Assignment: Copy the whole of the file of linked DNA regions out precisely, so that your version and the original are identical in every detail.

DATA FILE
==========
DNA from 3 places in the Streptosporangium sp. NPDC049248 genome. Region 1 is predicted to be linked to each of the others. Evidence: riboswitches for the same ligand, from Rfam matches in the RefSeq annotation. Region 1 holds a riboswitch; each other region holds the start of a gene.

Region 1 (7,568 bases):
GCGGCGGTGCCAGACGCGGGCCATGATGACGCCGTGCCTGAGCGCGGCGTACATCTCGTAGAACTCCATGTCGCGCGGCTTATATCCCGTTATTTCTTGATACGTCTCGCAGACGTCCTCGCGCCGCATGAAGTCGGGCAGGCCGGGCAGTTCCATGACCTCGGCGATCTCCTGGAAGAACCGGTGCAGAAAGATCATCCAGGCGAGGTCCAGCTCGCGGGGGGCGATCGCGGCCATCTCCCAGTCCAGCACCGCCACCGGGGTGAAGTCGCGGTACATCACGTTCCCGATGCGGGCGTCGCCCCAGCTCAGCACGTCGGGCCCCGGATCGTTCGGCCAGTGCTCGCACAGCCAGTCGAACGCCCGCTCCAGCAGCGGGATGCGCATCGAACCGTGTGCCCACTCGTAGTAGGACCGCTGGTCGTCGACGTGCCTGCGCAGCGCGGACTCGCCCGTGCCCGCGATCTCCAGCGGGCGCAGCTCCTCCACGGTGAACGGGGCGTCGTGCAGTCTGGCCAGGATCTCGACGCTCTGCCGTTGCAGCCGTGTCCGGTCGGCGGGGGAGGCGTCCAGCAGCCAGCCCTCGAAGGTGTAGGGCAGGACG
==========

DNA from 3 places in the Streptosporangium sp. NPDC049248 genome. Region 1 is predicted to be linked to each of the others. Evidence: riboswitches for the same ligand, from Rfam matches in the RefSeq annotation. Region 1 holds a riboswitch; each other region holds the start of a gene.

Region 1 (7,568 bases):
GCGGCGGTGCCAGACGCGGGCCATGATGACGCCGTGCCTGAGCGCGGCGTACATCTCGTAGAACTCCATGTCGCGCGGCTTATATCCCGTTATTTCTTGATACGTCTCGCAGACGTCCTCGCGCCGCATGAAGTCGGGCAGGCCGGGCAGTTCCATGACCTCGGCGATCTCCTGGAAGAACCGGTGCAGAAAGATCATCCAGGCGAGGTCCAGCTCGCGGGGGGCGATCGCGGCCATCTCCCAGTCCAGCACCGCCACCGGGGTGAAGTCGCGGTACATCACGTTCCCGATGCGGGCGTCGCCCCAGCTCAGCACGTCGGGCCCCGGATCGTTCGGCCAGTGCTCGCACAGCCAGTCGAACGCCCGCTCCAGCAGCGGGATGCGCATCGAACCGTGTGCCCACTCGTAGTAGGACCGCTGGTCGTCGACGTGCCTGCGCAGCGCGGACTCGCCCGTGCCCGCGATCTCCAGCGGGCGCAGCTCCTCCACGGTGAACGGGGCGTCGTGCAGTCTGGCCAGGATCTCGACGCTCTGCCGTTGCAGCCGTGTCCGGTCGGCGGGGGAGGCGTCCAGCAGCCAGCCCTCGAAGGTGTAGGGCAGGACG